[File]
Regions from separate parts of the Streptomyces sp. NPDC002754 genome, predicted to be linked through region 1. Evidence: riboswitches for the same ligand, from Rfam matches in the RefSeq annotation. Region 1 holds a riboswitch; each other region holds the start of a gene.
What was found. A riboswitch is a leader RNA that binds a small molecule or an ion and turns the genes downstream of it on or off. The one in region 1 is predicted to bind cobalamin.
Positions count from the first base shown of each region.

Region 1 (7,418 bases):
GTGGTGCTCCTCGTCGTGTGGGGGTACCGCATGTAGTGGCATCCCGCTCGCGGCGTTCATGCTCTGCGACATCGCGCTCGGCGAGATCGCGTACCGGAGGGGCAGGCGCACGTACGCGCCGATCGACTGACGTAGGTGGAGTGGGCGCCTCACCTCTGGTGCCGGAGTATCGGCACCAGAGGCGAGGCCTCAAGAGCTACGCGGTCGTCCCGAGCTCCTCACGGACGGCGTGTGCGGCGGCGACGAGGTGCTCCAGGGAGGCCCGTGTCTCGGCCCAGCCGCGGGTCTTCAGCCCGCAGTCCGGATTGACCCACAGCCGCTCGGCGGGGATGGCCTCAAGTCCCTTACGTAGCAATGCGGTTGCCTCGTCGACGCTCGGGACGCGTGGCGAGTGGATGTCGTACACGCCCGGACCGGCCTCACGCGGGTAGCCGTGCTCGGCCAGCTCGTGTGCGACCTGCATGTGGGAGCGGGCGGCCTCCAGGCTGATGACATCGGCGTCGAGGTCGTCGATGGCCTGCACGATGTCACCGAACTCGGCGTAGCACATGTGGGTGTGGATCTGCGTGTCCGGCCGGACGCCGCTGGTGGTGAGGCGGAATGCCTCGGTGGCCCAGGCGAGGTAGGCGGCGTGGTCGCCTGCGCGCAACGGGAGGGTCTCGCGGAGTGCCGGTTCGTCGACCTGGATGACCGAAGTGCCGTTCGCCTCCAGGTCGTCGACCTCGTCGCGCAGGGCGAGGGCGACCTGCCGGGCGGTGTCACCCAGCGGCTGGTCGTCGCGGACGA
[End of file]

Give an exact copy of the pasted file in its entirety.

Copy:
Regions from separate parts of the Streptomyces sp. NPDC002754 genome, predicted to be linked through region 1. Evidence: riboswitches for the same ligand, from Rfam matches in the RefSeq annotation. Region 1 holds a riboswitch; each other region holds the start of a gene.
What was found. A riboswitch is a leader RNA that binds a small molecule or an ion and turns the genes downstream of it on or off. The one in region 1 is predicted to bind cobalamin.
Positions count from the first base shown of each region.

Region 1 (7,418 bases):
GTGGTGCTCCTCGTCGTGTGGGGGTACCGCATGTAGTGGCATCCCGCTCGCGGCGTTCATGCTCTGCGACATCGCGCTCGGCGAGATCGCGTACCGGAGGGGCAGGCGCACGTACGCGCCGATCGACTGACGTAGGTGGAGTGGGCGCCTCACCTCTGGTGCCGGAGTATCGGCACCAGAGGCGAGGCCTCAAGAGCTACGCGGTCGTCCCGAGCTCCTCACGGACGGCGTGTGCGGCGGCGACGAGGTGCTCCAGGGAGGCCCGTGTCTCGGCCCAGCCGCGGGTCTTCAGCCCGCAGTCCGGATTGACCCACAGCCGCTCGGCGGGGATGGCCTCAAGTCCCTTACGTAGCAATGCGGTTGCCTCGTCGACGCTCGGGACGCGTGGCGAGTGGATGTCGTACACGCCCGGACCGGCCTCACGCGGGTAGCCGTGCTCGGCCAGCTCGTGTGCGACCTGCATGTGGGAGCGGGCGGCCTCCAGGCTGATGACATCGGCGTCGAGGTCGTCGATGGCCTGCACGATGTCACCGAACTCGGCGTAGCACATGTGGGTGTGGATCTGCGTGTCCGGCCGGACGCCGCTGGTGGTGAGGCGGAATGCCTCGGTGGCCCAGGCGAGGTAGGCGGCGTGGTCGCCTGCGCGCAACGGGAGGGTCTCGCGGAGTGCCGGTTCGTCGACCTGGATGACCGAAGTGCCGTTCGCCTCCAGGTCGTCGACCTCGTCGCGCAGGGCGAGGGCGACCTGCCGGGCGGTGTCACCCAGCGGCTGGTCGTCGCGGACGA